To start, the likeability of a plaintiff can go far in engendering sympathy, which quickly turns to anger when the jury feels that plaintiff has been wronged by a flippant defendant. The plaintiff in this case was an older gentleman with a relatable and compelling story: he was a retired optometrist who previously served our country in the armed forces and was enjoying a vacation when he was unexpectedly injured. In trial, he testified that moments before he was struck from behind, he heard a “blood-curdling scream” which indicated to him that someone was “out of control.”[ix] He described being sent “flying” into the snow, and then described the toll his injuries have taken, at one point breaking down in tears as he struggled to remember details.[x] These facts alone would give any defense attorney concern, but when the jury heard about Ms. Paltrow’s response to the crash, juror anger was all but guaranteed.
When Ms. Paltrow took the stand, she told a different version of events, asserting plaintiff ran into her.[xi] However, plaintiff and Ms. Paltrow agreed that after the collision, Ms. Paltrow yelled an expletive at him and then left the scene while he was still down and injured without identifying herself or asking if he needed medical attention.[xii] Adding insult to literal injury, when asked how the collision impacted her vacation, Ms. Paltrow responded coolly, “Well, I lost half a day of skiing.”[xiii] The jury also heard Ms. Paltrow took the remainder of that day to get a massage.[xiv]
These answers, especially when given by a defendant who is already regarded as extremely wealthy and out-of-touch, would typically have only acted as fuel for the fire of juror anger. Closer examination reveals, however, it was in fact the very candor with which Ms. Paltrow answered that allowed the jury to accept her as the more reasonable and believable party in the courtroom.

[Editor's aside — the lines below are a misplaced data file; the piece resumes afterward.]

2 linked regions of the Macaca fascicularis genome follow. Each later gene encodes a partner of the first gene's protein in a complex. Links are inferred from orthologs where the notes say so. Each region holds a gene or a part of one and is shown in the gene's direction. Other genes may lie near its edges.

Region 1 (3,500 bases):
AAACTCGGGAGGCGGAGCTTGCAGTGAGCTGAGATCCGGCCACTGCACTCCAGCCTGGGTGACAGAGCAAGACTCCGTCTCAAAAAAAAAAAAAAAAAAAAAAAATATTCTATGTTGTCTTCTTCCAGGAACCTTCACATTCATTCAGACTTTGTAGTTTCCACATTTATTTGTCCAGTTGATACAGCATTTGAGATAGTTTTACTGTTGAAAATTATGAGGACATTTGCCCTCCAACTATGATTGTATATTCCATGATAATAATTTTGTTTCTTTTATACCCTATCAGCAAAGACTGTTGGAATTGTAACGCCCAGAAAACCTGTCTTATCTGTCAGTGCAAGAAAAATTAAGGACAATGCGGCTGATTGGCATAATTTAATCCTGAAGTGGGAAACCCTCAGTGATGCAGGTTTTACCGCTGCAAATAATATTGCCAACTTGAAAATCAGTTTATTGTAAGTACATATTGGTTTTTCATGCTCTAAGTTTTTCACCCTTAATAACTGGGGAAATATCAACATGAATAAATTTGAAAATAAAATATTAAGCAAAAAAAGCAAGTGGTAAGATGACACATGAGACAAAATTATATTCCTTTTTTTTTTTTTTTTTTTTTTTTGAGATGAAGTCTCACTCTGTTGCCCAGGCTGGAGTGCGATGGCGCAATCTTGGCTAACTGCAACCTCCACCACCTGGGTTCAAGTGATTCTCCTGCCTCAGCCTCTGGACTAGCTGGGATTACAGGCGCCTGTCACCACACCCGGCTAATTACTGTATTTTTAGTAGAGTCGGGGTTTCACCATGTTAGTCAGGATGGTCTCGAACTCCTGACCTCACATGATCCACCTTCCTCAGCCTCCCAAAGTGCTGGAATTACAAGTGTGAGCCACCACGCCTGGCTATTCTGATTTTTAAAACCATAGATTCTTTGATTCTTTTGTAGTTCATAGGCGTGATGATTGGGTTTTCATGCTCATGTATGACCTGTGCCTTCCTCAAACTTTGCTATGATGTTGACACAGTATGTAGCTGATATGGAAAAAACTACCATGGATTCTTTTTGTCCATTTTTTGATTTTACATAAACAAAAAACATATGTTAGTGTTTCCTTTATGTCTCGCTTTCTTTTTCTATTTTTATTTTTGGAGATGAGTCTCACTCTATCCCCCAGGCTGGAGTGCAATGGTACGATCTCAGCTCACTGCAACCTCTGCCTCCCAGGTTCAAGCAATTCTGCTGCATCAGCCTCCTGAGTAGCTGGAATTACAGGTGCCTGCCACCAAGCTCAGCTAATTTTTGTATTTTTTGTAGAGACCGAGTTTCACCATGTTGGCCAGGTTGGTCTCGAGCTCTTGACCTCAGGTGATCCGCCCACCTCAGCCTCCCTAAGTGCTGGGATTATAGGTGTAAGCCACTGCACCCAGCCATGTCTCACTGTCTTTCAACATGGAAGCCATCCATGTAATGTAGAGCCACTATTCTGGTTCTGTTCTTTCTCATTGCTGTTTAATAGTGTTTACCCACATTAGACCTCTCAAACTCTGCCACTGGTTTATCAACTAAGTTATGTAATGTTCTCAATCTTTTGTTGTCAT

The four Nuclear Verdicts® defense methods (accept responsibility, personalize the defendant, give a number, and argue pain and suffering) are proven tactics to defuse juror anger.[xv] But one key component to the success of these methods is sincerity.[xvi] A jury can smell a lie from a mile away, and an insincere word from a defendant can very well be the match that lights the fire. What is clear from Ms. Paltrow’s testimony is she did not sidestep, ignore, or sugarcoat who she is. She acknowledged without hesitation everything from the exorbitant cost of her children’s skiing lessons[xvii] to her friendship with Taylor Swift.[xviii] She did not pretend to be something she very clearly is not, and that frankness translated to her successful application (knowing or not) of two key Nuclear Verdicts® defense methods: accept responsibility and personalize the defendant.